Bethesda and Arkane Studios Reveal How Prey Came to Be

Bethesda and Arkane Studios Reveal How Prey Came to Be

As you may know, the first Prey game released all the way back in 2006 — a decade ago. A sequel for said game was in the works by Human Head Studios, but then was cancelled due to the game not shaping up the way Bethesda, the publisher, wanted it to. Bethesda then announced during its E3 2016 press conference that the series was set to make its comeback via Dishonored series developer Arkane Studios. The game, which is set to release in 2017 on PS4, Xbox One and PC, is a clean-slate, a reboot, with zero ties to any of the previous games in the series: shipped or cancelled.

Bethesda has now revealed to Game Informer, why it decided to bring back Prey, and why it’s being brought back as a reboot.

Arkane’s Raphael Colantonio revealed to Game Informer that the team didn’t start off knowing it wanted to make a new Prey game. According to the founder and creative director, the team knew it wanted to create a game where players were trapped in a small space, being hunted. They then went on to realize that a space station would the perfect setting for such a game. Naturally, this eventually lead to Prey.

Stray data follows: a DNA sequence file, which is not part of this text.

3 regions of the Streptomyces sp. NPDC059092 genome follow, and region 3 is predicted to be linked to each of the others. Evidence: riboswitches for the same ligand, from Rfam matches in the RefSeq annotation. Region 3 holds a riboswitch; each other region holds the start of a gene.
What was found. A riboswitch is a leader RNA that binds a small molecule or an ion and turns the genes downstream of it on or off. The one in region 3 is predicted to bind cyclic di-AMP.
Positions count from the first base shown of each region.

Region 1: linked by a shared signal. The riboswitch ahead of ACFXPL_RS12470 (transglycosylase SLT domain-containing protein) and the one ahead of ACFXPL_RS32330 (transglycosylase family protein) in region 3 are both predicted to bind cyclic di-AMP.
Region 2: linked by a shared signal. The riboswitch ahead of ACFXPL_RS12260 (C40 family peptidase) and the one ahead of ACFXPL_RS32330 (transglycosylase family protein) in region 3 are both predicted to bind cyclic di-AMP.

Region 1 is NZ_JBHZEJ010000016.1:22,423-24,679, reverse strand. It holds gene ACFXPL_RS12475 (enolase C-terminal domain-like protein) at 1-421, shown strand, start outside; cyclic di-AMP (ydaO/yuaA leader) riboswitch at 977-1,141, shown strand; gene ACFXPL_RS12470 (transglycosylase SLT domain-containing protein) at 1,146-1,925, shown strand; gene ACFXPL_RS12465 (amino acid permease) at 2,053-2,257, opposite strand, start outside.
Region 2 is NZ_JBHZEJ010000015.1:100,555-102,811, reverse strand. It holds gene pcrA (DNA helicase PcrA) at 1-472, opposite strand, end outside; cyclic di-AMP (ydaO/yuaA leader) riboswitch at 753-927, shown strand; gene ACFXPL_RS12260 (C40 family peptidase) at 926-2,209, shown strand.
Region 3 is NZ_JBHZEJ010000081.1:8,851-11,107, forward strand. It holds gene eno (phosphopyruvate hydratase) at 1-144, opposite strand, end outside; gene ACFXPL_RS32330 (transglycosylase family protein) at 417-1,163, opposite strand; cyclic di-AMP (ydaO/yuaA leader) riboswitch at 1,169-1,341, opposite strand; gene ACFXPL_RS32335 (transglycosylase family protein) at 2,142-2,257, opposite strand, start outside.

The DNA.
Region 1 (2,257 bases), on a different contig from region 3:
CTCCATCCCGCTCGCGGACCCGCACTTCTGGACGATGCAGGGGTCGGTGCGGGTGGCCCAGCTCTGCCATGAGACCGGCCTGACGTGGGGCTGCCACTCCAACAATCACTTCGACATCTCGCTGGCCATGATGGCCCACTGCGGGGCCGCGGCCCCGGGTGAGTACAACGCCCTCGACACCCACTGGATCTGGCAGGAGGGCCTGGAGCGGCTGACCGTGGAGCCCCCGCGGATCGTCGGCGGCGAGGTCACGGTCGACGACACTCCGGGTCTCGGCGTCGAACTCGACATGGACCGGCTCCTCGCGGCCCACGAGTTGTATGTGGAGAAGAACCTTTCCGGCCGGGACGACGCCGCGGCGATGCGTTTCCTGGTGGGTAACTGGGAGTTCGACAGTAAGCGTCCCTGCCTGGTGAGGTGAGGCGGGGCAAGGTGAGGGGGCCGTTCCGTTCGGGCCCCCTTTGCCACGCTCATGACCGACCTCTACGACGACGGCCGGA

Bethesda’s vice president of PR and marketing Pete Hines added that Bethesda liked the core of what Prey was, especially the name.

“We felt like, at its core, we liked the basic idea of Prey and what it represented in terms of aliens and you being hunted and on the run. And we thought it was a cool name. “If you remove for a moment the notion of any game called Prey previously, we just thought it was a cool name that evoked what this game was about.”

Hines goes on to add that Arkane only wanted to make the game with complete freedom.

 “In the discussions we had with Arkane, they were like, ‘Look, if we can do everything that we have planned and whatever we want and not be beholden to anything anyone has done – shipped or canceled – and just reimagine what Prey means going forward, then we’re totally on board for that.”

Lastly, Hines acknowledged the series has a history — and that means something (good or bad) to people — but ultimately none of that matters as the series moves forward. He further adds:

“Whether Prey is good or bad is going to be entirely dependent on what those guys ship next spring.”

Alas, that is how Prey from Arkane Studios came to be. At least, that’s the short version.